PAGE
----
Organizational Identity and Memory analyzes the relationship between organizational identity and organizational memory, in particular history and commemoration. The goal is to further our understanding of the role of this relationship in processes critical to today's organizations: the evolution of organizational identity, the creation and use of organizational memory, organizational learning and change, and employee identification with organizations.
The literature on organizational memory and organizational identity has developed independently and at times in separate disciplines. Scholars have debated whether organizational identity is mutable or enduring. In this debate, organizational history, a form of organizational memory, has been a key factor, but neither side of the debate has pursued indepth the well-developed literature on collective memory to understand this relationship and its impact on organizational identity. Organizational memory defined as commemoration and history has been connected to different forms of identity, both national and organizational, but this relationship and its impact on organizational memory processes has not been explored.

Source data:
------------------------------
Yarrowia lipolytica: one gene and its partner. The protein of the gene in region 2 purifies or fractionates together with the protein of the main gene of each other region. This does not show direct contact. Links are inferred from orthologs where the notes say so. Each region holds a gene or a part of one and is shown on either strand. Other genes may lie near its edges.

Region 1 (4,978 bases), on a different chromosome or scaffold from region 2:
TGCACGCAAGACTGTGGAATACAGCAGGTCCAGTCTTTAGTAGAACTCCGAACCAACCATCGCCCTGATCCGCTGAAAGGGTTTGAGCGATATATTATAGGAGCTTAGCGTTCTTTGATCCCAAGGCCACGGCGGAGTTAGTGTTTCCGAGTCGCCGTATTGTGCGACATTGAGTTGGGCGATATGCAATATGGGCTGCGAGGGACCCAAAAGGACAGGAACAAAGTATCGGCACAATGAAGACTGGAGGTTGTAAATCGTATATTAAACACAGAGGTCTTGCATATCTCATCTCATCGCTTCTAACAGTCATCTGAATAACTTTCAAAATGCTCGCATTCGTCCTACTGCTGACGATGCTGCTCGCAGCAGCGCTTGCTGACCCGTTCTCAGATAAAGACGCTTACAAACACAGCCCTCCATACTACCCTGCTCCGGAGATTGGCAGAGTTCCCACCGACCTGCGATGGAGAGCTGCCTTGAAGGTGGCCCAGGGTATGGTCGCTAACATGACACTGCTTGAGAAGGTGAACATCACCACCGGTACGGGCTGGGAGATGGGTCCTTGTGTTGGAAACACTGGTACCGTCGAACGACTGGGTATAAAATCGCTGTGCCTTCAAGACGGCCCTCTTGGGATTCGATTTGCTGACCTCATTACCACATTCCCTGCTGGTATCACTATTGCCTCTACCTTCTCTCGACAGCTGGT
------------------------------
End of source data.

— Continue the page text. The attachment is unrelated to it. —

Organizational Identity and Memory takes a multidisciplinary approach to explore and articulate the dynamic relationship between organizational identity and memory, drawing on work from anthropology, history, organizational studies, and sociology. A multidisciplinary theoretical framework for future research on organizational identity and memory is presented. Implications for managers are discussed with engaging insights from organizational research and practices in creating corporate museums, galleries, visitor centers, and other displays of this relationship.
About the Author:
Andrea Casey is an Associate Professor of Human and Organizational Learning at The George Washington University Graduate School of Education & Human Development.